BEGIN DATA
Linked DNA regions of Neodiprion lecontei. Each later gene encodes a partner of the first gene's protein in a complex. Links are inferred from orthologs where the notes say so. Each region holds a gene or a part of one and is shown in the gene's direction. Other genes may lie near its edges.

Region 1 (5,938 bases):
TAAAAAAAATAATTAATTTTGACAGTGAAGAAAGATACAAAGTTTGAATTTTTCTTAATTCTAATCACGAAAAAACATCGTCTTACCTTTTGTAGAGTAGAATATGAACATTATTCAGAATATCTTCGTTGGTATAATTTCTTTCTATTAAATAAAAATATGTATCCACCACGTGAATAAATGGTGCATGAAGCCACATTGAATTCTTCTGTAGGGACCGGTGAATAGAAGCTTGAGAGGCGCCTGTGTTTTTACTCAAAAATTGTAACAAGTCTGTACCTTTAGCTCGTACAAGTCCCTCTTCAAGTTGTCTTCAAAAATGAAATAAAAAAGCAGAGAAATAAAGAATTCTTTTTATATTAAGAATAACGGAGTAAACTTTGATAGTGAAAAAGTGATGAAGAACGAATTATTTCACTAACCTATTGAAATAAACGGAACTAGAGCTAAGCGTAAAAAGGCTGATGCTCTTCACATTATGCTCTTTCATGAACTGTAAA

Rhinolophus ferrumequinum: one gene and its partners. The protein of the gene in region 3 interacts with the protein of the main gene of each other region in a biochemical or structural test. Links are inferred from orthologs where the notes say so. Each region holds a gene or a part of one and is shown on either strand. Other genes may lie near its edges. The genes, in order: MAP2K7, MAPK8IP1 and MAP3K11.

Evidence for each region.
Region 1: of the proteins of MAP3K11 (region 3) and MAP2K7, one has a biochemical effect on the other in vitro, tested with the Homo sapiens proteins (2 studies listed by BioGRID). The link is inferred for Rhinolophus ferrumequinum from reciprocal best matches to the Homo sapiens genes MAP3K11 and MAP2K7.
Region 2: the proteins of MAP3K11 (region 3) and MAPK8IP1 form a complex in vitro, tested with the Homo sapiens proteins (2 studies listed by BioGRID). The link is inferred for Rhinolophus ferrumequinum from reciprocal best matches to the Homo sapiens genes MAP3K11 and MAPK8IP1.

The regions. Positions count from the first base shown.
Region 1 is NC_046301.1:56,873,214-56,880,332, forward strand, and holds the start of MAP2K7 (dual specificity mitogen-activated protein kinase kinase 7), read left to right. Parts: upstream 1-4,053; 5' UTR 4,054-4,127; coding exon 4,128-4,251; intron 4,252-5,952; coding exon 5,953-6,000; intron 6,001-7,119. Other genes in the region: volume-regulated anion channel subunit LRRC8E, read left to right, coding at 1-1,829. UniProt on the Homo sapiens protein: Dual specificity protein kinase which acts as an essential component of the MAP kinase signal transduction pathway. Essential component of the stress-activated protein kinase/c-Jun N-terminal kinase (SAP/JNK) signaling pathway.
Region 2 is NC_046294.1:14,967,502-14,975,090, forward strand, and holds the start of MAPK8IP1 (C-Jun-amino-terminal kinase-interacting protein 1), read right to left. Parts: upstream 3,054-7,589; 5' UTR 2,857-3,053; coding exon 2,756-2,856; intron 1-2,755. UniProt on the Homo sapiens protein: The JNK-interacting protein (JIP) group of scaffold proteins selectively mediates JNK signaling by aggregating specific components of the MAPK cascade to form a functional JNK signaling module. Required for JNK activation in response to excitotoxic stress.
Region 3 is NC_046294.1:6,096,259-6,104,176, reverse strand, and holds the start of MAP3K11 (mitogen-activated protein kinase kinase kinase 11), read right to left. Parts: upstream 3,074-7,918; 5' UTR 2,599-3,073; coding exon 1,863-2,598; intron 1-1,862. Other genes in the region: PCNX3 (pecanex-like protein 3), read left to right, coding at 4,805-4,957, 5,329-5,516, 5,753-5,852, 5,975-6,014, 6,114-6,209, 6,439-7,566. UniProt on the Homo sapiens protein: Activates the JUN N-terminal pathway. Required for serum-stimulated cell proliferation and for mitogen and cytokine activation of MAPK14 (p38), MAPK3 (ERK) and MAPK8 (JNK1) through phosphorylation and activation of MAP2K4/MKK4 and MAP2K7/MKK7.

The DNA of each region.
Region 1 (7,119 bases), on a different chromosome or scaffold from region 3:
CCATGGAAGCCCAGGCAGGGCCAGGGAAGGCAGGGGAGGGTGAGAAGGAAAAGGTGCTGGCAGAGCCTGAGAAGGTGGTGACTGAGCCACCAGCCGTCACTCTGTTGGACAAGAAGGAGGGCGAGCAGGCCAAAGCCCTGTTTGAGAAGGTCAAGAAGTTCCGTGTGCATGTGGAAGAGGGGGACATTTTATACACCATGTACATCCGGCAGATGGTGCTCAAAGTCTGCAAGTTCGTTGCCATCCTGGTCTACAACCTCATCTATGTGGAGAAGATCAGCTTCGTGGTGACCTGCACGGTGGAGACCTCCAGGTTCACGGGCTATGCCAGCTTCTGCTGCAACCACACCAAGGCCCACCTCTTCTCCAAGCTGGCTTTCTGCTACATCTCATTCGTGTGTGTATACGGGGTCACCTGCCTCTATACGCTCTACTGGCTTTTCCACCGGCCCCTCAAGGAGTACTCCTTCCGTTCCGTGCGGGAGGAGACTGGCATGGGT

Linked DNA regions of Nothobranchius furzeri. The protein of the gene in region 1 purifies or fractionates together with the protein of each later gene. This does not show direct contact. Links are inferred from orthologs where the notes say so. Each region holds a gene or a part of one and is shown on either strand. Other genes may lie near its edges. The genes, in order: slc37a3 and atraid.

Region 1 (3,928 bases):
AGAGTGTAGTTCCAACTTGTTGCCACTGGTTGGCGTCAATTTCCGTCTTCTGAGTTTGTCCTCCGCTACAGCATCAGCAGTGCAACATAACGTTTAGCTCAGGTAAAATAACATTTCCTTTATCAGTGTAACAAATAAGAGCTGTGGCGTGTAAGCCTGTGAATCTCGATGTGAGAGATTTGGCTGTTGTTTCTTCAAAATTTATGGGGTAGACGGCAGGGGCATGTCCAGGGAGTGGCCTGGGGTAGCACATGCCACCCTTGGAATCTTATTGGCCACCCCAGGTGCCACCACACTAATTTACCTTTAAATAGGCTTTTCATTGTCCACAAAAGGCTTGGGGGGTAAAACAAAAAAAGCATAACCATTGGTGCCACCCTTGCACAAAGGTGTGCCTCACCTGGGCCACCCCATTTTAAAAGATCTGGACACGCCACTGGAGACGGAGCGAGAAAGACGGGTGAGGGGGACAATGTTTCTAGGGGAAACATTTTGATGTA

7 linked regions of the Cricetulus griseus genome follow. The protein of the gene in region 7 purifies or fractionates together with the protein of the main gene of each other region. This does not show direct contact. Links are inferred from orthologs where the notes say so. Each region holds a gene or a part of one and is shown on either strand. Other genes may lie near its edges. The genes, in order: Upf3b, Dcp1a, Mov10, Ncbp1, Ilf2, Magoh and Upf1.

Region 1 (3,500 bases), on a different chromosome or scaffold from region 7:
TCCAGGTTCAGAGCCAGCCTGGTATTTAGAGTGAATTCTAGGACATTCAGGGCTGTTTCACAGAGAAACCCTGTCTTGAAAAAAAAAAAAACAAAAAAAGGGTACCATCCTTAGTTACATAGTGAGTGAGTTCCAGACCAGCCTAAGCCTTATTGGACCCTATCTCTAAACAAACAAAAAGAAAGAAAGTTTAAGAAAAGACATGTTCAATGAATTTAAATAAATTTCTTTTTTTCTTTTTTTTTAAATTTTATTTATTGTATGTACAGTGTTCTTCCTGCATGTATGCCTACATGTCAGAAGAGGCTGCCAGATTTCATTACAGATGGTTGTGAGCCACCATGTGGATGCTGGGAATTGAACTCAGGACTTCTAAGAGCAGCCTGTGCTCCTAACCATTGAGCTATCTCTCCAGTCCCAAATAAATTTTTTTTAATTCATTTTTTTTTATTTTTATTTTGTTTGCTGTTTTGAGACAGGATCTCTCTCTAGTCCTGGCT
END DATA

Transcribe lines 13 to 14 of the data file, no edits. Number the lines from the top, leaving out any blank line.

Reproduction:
Region 1 (7,119 bases), on a different chromosome or scaffold from region 3:
CCATGGAAGCCCAGGCAGGGCCAGGGAAGGCAGGGGAGGGTGAGAAGGAAAAGGTGCTGGCAGAGCCTGAGAAGGTGGTGACTGAGCCACCAGCCGTCACTCTGTTGGACAAGAAGGAGGGCGAGCAGGCCAAAGCCCTGTTTGAGAAGGTCAAGAAGTTCCGTGTGCATGTGGAAGAGGGGGACATTTTATACACCATGTACATCCGGCAGATGGTGCTCAAAGTCTGCAAGTTCGTTGCCATCCTGGTCTACAACCTCATCTATGTGGAGAAGATCAGCTTCGTGGTGACCTGCACGGTGGAGACCTCCAGGTTCACGGGCTATGCCAGCTTCTGCTGCAACCACACCAAGGCCCACCTCTTCTCCAAGCTGGCTTTCTGCTACATCTCATTCGTGTGTGTATACGGGGTCACCTGCCTCTATACGCTCTACTGGCTTTTCCACCGGCCCCTCAAGGAGTACTCCTTCCGTTCCGTGCGGGAGGAGACTGGCATGGGT